I think it really varies from baby to baby. Sleep training doesn't necessarily involve crying. There are three basic ways to sleep train: extinction (basically, you leave Baby after your pre-sleep routine without going in to him at all), graduated extinction (after your pre-sleep ritual, you leave baby for a few minutes at first, then go soothe for a few minutes, then gradually make the times away longer over a period of several nights), and lastly, there's the check and console technique (after pre-sleep routine, lay Baby in bed while he's drowsy but still awake; if he starts to whimper, soothe him without picking him up; if he cries full out, do whatever is necessary to soothe him, then put him back in bed and try again).
I'm the daughter of a mothering mag. parent (she picked up her first copy of Mothering the day she got out of the hospital with me, and says it's the best thing that ever happened to her as a parent), so I grew up with an 'alternative' style of parenting. I self-weaned at age 5 (I remember it vividly), refused solids until age 2, co-slept until age 2 (and often ended up in bed with my parents, even after I had my own room), was carried on demand until age 4, apart from my first DTP (from which I had an extreme allergic reaction) have never been vaccinated, was homeschooled through grade 12, was brought up Waldorf, was raised vegan...you get it. I'm the older sister of five, older cousin of many (most of whom I've babysat regularly since they were infants), godparent of one, and have been in childcare (parent's helper, babysitter, and nanny) for the past dozen years. I've worked with many, many babies. In my experience, when it comes to sleep, rule #1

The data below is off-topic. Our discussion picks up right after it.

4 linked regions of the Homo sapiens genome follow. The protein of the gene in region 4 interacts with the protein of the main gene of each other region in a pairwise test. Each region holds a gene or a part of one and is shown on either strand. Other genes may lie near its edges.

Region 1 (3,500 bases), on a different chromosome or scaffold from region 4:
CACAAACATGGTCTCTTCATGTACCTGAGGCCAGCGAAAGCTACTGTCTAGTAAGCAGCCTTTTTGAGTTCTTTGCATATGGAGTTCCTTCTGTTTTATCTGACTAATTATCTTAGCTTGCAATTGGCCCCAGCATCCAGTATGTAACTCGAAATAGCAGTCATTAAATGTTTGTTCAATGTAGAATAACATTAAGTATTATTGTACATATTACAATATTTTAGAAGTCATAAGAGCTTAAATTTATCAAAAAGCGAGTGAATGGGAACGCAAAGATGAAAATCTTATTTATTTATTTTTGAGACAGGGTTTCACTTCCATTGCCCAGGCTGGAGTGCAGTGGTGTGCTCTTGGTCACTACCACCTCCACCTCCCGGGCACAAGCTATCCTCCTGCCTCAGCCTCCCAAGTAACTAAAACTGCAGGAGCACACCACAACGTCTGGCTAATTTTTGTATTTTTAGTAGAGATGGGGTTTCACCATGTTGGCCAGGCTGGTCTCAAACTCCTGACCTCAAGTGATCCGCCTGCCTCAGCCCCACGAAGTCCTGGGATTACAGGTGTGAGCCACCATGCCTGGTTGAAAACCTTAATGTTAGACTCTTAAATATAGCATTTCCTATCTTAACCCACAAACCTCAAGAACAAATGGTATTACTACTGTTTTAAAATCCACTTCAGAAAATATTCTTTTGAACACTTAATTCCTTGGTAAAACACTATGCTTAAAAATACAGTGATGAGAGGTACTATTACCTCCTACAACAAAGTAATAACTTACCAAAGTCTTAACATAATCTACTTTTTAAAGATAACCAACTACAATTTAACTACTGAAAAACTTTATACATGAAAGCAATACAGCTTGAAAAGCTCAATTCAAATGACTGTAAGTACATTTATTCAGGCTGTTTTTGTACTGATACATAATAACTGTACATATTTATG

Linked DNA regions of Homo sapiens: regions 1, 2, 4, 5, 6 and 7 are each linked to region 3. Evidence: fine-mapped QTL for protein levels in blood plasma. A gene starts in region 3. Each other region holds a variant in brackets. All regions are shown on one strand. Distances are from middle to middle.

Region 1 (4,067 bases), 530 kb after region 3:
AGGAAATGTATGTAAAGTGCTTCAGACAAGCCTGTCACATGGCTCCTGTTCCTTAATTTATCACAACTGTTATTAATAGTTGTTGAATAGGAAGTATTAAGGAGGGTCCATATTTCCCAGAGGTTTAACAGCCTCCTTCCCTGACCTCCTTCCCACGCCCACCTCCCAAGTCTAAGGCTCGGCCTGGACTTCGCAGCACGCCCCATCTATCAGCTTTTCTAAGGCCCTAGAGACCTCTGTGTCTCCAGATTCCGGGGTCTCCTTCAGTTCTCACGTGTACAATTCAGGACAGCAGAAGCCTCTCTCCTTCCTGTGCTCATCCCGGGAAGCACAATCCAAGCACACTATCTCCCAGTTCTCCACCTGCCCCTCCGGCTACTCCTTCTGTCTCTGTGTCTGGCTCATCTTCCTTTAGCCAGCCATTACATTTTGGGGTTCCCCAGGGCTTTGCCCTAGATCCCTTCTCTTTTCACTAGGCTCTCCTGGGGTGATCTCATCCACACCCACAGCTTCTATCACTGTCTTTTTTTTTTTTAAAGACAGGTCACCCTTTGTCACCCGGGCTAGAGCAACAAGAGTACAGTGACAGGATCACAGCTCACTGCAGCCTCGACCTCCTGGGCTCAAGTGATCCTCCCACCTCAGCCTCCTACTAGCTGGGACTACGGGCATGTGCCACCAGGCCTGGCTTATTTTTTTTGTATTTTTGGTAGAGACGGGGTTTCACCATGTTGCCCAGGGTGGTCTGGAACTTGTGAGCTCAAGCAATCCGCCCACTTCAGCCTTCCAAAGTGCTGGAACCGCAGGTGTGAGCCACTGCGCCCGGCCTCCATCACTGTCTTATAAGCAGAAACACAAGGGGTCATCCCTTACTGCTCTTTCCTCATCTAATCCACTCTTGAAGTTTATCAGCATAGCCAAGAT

is: Everyone in the household needs sleep, and the right amount of it. Rule #2
is: Every child is different, and the how and where she falls asleep should suit the needs of her individual temperament, as well as the needs of the family as a whole.
I used to be a firm believer in not letting a baby cry. Ever. Or if the baby was crying, the parent or caretaker should do everything in their power to comfort them, and by no means leave them to cry alone. I hated working for parents who wanted me to use cry-it-out, but I did, because it was my job. Then, I learned a powerful lesson in parenting (even though I'm not a parent, I still, in a way, parent the children in my care), which is, never make ultimatums.